Sesamoid Fracture and Injuries Treated by Top Foot Surgeons in Baltimore

Foot and Ankle Reconstruction at Mercy - Baltimore

There are several different conditions or injuries that can cause pain in the sesamoid bones of the big toe. Our orthopedic surgeons provide a complete diagnosis to help patients select the best treatment option for their condition.

About the Condition

What are Sesamoid Bones?

Sesamoids are bones in the body that are located within a tendon, such as the knee cap. There are two sesamoid bones beneath the main joint of the big toe, the metatarsophalangeal (MTP) joint. 

These sesamoid bones have several functions. First, they act like pulleys for the tendons that help to flex the toe for strong push-off and propulsion during walking or running. Additionally, they bear weight or absorb shock as the foot hits the ground, dissipating stress. Their name derives from Latin, due to their similar appearance to a sesame seed.

What Types of Injuries Can Occur with the Sesamoid Bones?

There are several different conditions or injuries that can cause pain in the sesamoid bones of the big toe. It is possible to fracture one of these bones, often due to landing on the foot while jumping or playing sports. The patient may notice a cracking sensation and often has rapid onset of severe pain and swelling. 

The sesamoids also have very limited circulation and are prone to a condition called avascular necrosis, in which the bone actually dies due to poor blood supply. Ultimately the bone may crumble and fragment leading to worsened pain and difficulty with weight bearing.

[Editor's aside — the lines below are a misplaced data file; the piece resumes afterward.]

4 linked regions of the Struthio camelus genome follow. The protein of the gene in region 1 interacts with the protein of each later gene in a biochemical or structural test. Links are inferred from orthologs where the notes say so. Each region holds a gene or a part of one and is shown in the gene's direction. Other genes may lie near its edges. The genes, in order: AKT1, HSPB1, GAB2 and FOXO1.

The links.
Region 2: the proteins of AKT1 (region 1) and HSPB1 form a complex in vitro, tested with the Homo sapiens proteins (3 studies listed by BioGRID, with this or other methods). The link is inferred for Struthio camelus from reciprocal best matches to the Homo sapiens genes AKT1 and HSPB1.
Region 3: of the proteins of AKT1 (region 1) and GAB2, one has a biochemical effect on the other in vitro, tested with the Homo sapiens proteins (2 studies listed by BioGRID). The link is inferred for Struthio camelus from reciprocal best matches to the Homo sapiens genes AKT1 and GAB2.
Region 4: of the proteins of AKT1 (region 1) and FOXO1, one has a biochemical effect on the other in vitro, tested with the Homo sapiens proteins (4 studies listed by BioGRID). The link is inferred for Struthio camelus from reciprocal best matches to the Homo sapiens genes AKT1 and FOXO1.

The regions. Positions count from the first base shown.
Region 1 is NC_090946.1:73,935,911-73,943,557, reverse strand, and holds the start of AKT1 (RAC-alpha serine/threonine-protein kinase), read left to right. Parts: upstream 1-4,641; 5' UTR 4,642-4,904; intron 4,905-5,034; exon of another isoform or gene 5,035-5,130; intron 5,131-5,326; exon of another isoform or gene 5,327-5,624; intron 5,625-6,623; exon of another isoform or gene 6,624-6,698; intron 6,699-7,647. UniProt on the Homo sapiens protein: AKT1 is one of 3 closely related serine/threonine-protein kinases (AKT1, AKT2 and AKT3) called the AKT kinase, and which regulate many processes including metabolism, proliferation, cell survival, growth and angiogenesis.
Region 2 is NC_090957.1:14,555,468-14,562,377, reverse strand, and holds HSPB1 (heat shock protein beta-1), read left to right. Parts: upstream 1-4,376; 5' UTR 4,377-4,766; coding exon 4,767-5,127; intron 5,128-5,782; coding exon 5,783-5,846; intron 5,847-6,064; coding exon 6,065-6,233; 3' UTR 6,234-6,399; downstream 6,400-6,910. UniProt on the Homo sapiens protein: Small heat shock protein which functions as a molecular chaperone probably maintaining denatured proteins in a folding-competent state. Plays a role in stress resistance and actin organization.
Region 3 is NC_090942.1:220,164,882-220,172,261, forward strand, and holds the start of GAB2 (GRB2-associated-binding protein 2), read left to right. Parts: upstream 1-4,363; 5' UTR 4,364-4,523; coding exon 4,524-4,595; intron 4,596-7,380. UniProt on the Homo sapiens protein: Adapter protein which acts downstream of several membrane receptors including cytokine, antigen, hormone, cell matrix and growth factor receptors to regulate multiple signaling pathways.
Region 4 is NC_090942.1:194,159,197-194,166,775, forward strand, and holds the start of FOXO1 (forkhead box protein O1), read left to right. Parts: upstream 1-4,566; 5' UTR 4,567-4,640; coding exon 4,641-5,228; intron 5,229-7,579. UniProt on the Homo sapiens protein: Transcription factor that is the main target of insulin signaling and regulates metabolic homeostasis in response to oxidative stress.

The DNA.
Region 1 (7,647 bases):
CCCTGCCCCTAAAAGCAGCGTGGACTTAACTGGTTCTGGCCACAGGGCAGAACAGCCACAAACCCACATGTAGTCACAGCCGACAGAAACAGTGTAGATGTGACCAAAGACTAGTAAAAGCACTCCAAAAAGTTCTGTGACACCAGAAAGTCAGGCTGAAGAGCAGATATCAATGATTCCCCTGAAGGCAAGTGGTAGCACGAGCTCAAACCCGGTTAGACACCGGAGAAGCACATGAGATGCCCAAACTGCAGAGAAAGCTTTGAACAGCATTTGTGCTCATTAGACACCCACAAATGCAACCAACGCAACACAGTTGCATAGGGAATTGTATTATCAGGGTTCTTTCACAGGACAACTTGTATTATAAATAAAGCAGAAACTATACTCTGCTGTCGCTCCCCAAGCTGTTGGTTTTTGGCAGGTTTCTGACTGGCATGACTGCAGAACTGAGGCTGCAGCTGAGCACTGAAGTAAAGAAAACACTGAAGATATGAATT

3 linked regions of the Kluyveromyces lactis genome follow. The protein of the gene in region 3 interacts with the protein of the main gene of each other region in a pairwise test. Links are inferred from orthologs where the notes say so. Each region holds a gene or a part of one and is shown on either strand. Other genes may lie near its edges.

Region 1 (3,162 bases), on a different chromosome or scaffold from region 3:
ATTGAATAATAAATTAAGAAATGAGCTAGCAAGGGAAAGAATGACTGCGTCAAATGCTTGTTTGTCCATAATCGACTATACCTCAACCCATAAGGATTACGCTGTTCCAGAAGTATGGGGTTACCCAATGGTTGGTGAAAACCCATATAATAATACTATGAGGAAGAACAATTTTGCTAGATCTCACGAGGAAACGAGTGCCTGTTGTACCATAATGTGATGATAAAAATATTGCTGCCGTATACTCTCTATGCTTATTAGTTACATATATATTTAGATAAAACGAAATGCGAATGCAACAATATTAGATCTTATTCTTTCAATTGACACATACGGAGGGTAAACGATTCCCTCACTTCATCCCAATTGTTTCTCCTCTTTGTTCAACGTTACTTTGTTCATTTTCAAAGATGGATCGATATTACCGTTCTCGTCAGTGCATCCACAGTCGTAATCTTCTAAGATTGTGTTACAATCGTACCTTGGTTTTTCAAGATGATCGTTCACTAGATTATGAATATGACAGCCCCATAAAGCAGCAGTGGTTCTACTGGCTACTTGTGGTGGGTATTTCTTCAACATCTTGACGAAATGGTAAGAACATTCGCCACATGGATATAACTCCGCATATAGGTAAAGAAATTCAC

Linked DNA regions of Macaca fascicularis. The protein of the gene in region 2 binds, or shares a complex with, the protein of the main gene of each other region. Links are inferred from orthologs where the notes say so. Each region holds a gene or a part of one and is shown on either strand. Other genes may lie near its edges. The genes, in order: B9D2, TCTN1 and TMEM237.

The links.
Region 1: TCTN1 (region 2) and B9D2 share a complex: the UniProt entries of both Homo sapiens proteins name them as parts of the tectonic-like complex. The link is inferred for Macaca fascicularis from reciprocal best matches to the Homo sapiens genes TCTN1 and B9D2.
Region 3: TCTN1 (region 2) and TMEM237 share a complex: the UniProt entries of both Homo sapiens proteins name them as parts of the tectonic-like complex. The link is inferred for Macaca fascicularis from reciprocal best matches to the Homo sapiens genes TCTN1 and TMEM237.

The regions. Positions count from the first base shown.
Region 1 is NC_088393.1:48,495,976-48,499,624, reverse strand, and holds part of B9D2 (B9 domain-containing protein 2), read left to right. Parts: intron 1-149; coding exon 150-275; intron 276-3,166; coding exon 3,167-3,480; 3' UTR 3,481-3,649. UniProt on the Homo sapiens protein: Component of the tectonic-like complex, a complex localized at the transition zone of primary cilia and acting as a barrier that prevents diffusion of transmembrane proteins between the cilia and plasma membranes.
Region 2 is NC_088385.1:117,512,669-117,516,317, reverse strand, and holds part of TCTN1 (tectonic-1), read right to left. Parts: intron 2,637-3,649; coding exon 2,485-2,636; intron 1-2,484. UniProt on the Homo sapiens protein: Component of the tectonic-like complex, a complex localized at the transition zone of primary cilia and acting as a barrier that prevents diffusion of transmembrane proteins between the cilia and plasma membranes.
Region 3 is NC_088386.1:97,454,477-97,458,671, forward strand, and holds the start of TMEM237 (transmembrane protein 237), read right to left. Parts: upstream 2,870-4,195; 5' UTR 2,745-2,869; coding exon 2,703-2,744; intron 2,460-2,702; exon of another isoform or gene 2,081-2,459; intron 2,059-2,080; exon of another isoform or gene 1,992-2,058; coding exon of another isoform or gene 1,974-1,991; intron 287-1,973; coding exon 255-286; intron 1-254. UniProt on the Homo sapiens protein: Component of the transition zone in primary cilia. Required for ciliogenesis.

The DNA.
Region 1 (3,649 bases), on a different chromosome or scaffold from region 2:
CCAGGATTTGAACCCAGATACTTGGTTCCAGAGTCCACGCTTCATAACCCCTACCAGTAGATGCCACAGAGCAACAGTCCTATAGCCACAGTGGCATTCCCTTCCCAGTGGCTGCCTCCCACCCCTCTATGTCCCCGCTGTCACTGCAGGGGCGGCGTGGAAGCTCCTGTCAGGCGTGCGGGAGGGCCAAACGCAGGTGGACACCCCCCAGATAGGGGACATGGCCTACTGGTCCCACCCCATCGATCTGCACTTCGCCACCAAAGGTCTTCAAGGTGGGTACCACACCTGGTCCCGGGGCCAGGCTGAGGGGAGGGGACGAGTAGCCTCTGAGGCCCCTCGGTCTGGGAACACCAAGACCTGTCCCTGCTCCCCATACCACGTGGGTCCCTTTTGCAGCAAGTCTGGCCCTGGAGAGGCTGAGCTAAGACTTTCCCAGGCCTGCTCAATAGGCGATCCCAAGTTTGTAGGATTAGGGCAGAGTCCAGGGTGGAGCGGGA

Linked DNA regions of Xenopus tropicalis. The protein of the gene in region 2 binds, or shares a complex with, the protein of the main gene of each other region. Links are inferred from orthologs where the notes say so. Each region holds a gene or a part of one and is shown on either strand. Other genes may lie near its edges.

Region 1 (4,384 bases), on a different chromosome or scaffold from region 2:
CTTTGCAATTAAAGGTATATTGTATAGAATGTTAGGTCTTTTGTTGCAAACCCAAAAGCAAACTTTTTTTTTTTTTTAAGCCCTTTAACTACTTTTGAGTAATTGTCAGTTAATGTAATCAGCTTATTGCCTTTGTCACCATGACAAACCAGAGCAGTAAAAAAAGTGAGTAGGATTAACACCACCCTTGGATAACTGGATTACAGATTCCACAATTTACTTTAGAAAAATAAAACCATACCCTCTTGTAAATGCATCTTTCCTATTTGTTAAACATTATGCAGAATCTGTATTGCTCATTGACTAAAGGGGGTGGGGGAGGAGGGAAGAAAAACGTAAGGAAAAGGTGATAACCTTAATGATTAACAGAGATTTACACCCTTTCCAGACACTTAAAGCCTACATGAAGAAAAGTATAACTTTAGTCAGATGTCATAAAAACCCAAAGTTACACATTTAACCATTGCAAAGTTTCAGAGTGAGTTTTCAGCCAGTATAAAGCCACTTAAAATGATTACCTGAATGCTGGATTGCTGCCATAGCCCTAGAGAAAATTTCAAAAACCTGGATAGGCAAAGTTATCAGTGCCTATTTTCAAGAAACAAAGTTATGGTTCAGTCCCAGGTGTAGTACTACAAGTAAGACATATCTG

Stress fracture of a sesamoid is another common condition caused by repetitive exercise or running. This can be seen in runners who are rapidly increasing their mileage such as training for an upcoming race. Some patients are born with one of the sesamoid bones in two or more pieces that never fused together during childhood, a condition called a bipartite sesamoid. These can become sore due to overuse or impact. 

Since the sesamoids do have a joint surface against the overlying metatarsal bone, it is possible to develop cartilage problems of that small joint or even full-blown arthritis. Sesamoiditis is a generic term to describe pain in a sesamoid bone that is not caused by a clearly identifiable factor but nonetheless leads to pain and difficulty walking or running.

NEXT: Symptoms & Diagnostic Process ›
Symptoms & Diagnostic Process

Symptoms of Sesamoid Injuries

Patients with sesamoid problems may experience:

  • Difficulty with walking and daily activities
  • Difficulty running or playing sports  
  • Swelling in the area of the toe
  • Difficulty with fitting a shoe

Very flexible shoes or shoes with a high heel concentrate more force in that area which also worsens sesamoid pain. Sesamoids bear a large amount of force with walking or running, so engaging in those activities may rapidly cause symptoms.

Diagnosis of Sesamoid Injuries